Removal of acetaminophen protein adducts by autophagy protects against acetaminophen-induced liver injury in mice

J Hepatol. 2016 Aug;65(2):354-62. doi: 10.1016/j.jhep.2016.04.025. Epub 2016 May 2.


Background & aims: Acetaminophen (APAP)-induced liver injury is the most frequent cause of acute liver failure in the US and many other countries. Metabolism of APAP results in formation of APAP protein adducts (APAP-AD) in hepatocytes and triggers mitochondrial dysfunction and necrosis. However, the mechanisms for how APAP-AD are removed from hepatocytes remain unknown.

Methods: Mice or primary hepatocytes were treated with APAP. APAP-AD were determined by immunoblot, immunostaining and high pressure liquid chomatography with electrochemical detection analysis.

Results: We found that APAP-AD were detected at 1h, peaked at approximately 2h, declined at 6h and almost full removed at 24h post treatment with APAP in mouse livers and in primary mouse hepatocytes. APAP-AD displayed a punctate pattern and were colocalized with GFP-LC3 positive autophagosomes and Lamp1 positive lysosomes in APAP-treated primary hepatocytes. Moreover, isolated autophagosomes and autolysosomes from APAP-treated mouse livers contained APAP-AD, suggesting autophagy may selectively remove APAP-AD. APAP-AD were detected in both detergent soluble and insoluble pools in APAP-treated mouse livers and hepatocytes. More importantly, pharmacological inhibition of autophagy by leupeptin or chloroquine increased whereas induction of autophagy by Torin 1 decreased serum APAP-AD levels in APAP-treated mice, which correlated with alanine aminotransferase levels and liver necrosis. Furthermore, SQSTM1/p62, an autophagy receptor protein, was recruited to APAP-AD. Adenovirus-mediated shRNA knockdown of SQSTM1/p62 led to increased APAP-AD and necrosis in primary hepatocytes.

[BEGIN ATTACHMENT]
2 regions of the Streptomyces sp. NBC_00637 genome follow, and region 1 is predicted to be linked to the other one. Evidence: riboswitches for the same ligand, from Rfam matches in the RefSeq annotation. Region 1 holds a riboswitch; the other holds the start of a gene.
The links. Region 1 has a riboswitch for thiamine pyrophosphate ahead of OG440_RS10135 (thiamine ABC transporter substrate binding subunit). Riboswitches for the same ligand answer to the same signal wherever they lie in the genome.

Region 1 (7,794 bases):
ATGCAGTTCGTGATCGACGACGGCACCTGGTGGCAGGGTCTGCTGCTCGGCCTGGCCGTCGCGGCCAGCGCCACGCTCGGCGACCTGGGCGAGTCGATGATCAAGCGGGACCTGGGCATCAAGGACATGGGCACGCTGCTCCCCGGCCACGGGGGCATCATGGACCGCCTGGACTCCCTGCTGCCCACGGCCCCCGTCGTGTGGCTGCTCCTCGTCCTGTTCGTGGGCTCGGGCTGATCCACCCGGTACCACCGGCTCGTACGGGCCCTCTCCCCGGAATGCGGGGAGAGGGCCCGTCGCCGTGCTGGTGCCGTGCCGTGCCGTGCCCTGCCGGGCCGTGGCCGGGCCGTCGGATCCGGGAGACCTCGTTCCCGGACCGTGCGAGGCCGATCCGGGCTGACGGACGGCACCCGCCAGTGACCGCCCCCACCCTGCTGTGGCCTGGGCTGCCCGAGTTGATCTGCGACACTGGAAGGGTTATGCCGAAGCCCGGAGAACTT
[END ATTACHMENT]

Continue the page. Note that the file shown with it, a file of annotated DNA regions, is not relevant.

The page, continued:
Conclusions: Our data indicate that APAP-AD are removed though selective autophagy. Pharmacological induction of autophagy may be a novel promising approach for treating APAP-induced liver injury.

Lay summary: Acetaminophen overdose can form acetaminophen protein adducts and mitochondria damage in hepatocytes resulting in liver injury. Activation of autophagy-lysosomal degradation pathway can help to remove acetaminophen protein adducts. Pharmacological induction of autophagy may be a novel promising approach for treating APAP-induced liver injury.

Keywords: Acetaminophen; Acetaminophen protein adducts; Autophagy; Liver injury; p62/SQSTM1.

MeSH terms

  • Acetaminophen
  • Animals
  • Autophagy*
  • Chemical and Drug Induced Liver Injury
  • Hepatocytes
  • Liver
  • Mice
  • Mice, Inbred C57BL


  • Acetaminophen